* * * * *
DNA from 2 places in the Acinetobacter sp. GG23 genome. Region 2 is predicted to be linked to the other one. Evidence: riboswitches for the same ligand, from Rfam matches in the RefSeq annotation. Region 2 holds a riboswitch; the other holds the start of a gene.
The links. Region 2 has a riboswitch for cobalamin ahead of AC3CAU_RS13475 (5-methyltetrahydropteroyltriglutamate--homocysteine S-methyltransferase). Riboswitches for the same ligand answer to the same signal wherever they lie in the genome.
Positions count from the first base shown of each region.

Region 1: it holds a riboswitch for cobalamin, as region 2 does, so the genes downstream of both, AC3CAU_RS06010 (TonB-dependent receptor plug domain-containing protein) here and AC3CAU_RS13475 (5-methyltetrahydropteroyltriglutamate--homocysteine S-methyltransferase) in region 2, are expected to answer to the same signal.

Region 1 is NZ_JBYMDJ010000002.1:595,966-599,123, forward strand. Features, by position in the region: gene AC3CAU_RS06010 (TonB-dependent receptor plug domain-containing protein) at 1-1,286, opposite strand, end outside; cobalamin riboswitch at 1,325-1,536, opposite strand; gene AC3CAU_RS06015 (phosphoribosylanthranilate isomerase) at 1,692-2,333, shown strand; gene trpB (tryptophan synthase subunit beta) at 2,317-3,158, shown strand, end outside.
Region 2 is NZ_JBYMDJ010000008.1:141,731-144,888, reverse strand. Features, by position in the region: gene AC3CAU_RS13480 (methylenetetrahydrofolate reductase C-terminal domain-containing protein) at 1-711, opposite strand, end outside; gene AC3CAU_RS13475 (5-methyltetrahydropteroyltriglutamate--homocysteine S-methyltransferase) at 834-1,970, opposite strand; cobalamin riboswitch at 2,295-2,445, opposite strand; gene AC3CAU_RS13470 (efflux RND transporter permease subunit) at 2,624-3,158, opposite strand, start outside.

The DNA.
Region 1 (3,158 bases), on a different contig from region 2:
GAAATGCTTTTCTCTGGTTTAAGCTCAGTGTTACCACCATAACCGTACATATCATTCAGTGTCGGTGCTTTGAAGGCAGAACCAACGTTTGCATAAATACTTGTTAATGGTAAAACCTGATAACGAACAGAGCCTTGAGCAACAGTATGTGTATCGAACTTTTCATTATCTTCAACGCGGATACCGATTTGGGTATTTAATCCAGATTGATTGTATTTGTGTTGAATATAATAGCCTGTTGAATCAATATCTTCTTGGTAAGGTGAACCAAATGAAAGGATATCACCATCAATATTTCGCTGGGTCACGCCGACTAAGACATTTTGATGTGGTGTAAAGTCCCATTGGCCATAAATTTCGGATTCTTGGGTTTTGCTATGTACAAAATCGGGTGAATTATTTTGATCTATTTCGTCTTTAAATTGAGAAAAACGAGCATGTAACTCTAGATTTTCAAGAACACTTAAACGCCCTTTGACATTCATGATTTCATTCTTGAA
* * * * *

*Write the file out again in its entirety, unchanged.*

DNA from 2 places in the Acinetobacter sp. GG23 genome. Region 2 is predicted to be linked to the other one. Evidence: riboswitches for the same ligand, from Rfam matches in the RefSeq annotation. Region 2 holds a riboswitch; the other holds the start of a gene.
The links. Region 2 has a riboswitch for cobalamin ahead of AC3CAU_RS13475 (5-methyltetrahydropteroyltriglutamate--homocysteine S-methyltransferase). Riboswitches for the same ligand answer to the same signal wherever they lie in the genome.
Positions count from the first base shown of each region.

Region 1: it holds a riboswitch for cobalamin, as region 2 does, so the genes downstream of both, AC3CAU_RS06010 (TonB-dependent receptor plug domain-containing protein) here and AC3CAU_RS13475 (5-methyltetrahydropteroyltriglutamate--homocysteine S-methyltransferase) in region 2, are expected to answer to the same signal.

Region 1 is NZ_JBYMDJ010000002.1:595,966-599,123, forward strand. Features, by position in the region: gene AC3CAU_RS06010 (TonB-dependent receptor plug domain-containing protein) at 1-1,286, opposite strand, end outside; cobalamin riboswitch at 1,325-1,536, opposite strand; gene AC3CAU_RS06015 (phosphoribosylanthranilate isomerase) at 1,692-2,333, shown strand; gene trpB (tryptophan synthase subunit beta) at 2,317-3,158, shown strand, end outside.
Region 2 is NZ_JBYMDJ010000008.1:141,731-144,888, reverse strand. Features, by position in the region: gene AC3CAU_RS13480 (methylenetetrahydrofolate reductase C-terminal domain-containing protein) at 1-711, opposite strand, end outside; gene AC3CAU_RS13475 (5-methyltetrahydropteroyltriglutamate--homocysteine S-methyltransferase) at 834-1,970, opposite strand; cobalamin riboswitch at 2,295-2,445, opposite strand; gene AC3CAU_RS13470 (efflux RND transporter permease subunit) at 2,624-3,158, opposite strand, start outside.

The DNA.
Region 1 (3,158 bases), on a different contig from region 2:
GAAATGCTTTTCTCTGGTTTAAGCTCAGTGTTACCACCATAACCGTACATATCATTCAGTGTCGGTGCTTTGAAGGCAGAACCAACGTTTGCATAAATACTTGTTAATGGTAAAACCTGATAACGAACAGAGCCTTGAGCAACAGTATGTGTATCGAACTTTTCATTATCTTCAACGCGGATACCGATTTGGGTATTTAATCCAGATTGATTGTATTTGTGTTGAATATAATAGCCTGTTGAATCAATATCTTCTTGGTAAGGTGAACCAAATGAAAGGATATCACCATCAATATTTCGCTGGGTCACGCCGACTAAGACATTTTGATGTGGTGTAAAGTCCCATTGGCCATAAATTTCGGATTCTTGGGTTTTGCTATGTACAAAATCGGGTGAATTATTTTGATCTATTTCGTCTTTAAATTGAGAAAAACGAGCATGTAACTCTAGATTTTCAAGAACACTTAAACGCCCTTTGACATTCATGATTTCATTCTTGAA